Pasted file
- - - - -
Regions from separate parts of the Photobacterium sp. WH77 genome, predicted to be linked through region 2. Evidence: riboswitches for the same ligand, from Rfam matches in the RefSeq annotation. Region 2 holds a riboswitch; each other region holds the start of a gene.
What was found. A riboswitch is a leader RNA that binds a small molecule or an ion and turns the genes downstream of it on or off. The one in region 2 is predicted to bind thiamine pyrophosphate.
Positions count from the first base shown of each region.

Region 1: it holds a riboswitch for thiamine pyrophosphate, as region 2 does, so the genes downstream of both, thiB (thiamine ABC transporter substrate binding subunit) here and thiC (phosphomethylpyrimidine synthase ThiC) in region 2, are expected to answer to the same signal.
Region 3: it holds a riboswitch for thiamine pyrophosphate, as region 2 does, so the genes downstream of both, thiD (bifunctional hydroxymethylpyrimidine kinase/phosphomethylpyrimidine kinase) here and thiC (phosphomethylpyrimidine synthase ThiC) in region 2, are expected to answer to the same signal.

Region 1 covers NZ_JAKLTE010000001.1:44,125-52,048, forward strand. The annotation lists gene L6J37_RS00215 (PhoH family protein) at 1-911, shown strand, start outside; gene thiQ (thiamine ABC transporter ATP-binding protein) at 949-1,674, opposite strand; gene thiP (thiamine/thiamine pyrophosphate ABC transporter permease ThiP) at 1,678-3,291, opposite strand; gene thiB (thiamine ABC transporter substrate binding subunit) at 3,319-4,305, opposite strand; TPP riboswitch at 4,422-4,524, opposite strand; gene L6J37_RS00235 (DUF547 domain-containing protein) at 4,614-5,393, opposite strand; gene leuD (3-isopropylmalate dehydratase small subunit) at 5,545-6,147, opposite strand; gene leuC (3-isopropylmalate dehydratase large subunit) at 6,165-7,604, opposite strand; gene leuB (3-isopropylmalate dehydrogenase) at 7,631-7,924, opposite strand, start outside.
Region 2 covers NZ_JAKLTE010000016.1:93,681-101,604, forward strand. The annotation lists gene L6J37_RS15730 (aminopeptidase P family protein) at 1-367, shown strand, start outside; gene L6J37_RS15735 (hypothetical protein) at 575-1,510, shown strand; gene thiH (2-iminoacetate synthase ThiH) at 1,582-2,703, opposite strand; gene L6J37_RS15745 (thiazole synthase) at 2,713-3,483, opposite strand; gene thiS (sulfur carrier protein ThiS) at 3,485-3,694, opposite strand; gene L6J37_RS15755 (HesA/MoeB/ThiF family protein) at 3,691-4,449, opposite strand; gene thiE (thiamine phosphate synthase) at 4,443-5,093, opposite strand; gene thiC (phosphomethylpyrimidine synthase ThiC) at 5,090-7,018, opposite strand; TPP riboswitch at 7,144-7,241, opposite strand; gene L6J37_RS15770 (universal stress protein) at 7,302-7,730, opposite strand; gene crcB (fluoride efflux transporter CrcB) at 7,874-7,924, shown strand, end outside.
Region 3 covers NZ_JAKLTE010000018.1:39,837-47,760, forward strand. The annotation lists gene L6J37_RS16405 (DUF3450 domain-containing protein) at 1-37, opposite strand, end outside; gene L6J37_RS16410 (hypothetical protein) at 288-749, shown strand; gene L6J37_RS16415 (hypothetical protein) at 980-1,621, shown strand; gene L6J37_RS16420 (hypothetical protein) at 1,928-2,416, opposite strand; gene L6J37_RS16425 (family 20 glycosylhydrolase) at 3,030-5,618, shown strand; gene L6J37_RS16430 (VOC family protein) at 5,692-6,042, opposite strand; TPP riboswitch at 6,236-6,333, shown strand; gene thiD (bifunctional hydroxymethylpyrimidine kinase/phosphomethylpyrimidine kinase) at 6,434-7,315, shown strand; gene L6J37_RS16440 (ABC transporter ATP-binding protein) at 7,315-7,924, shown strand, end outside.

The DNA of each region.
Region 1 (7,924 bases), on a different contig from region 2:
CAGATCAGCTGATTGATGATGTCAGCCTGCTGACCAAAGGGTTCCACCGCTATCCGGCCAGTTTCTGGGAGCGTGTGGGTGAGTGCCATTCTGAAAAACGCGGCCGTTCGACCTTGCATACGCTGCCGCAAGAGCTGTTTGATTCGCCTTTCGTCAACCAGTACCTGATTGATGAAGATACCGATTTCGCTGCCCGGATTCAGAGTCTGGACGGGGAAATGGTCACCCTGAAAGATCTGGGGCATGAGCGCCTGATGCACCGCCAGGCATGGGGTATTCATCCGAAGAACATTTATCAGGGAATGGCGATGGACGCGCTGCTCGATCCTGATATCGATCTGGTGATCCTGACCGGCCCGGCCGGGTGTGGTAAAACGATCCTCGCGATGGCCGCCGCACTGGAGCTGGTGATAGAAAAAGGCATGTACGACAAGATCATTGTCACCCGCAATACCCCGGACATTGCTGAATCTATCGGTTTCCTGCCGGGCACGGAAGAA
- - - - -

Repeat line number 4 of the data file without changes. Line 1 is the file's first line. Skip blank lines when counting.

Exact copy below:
Region 1: it holds a riboswitch for thiamine pyrophosphate, as region 2 does, so the genes downstream of both, thiB (thiamine ABC transporter substrate binding subunit) here and thiC (phosphomethylpyrimidine synthase ThiC) in region 2, are expected to answer to the same signal.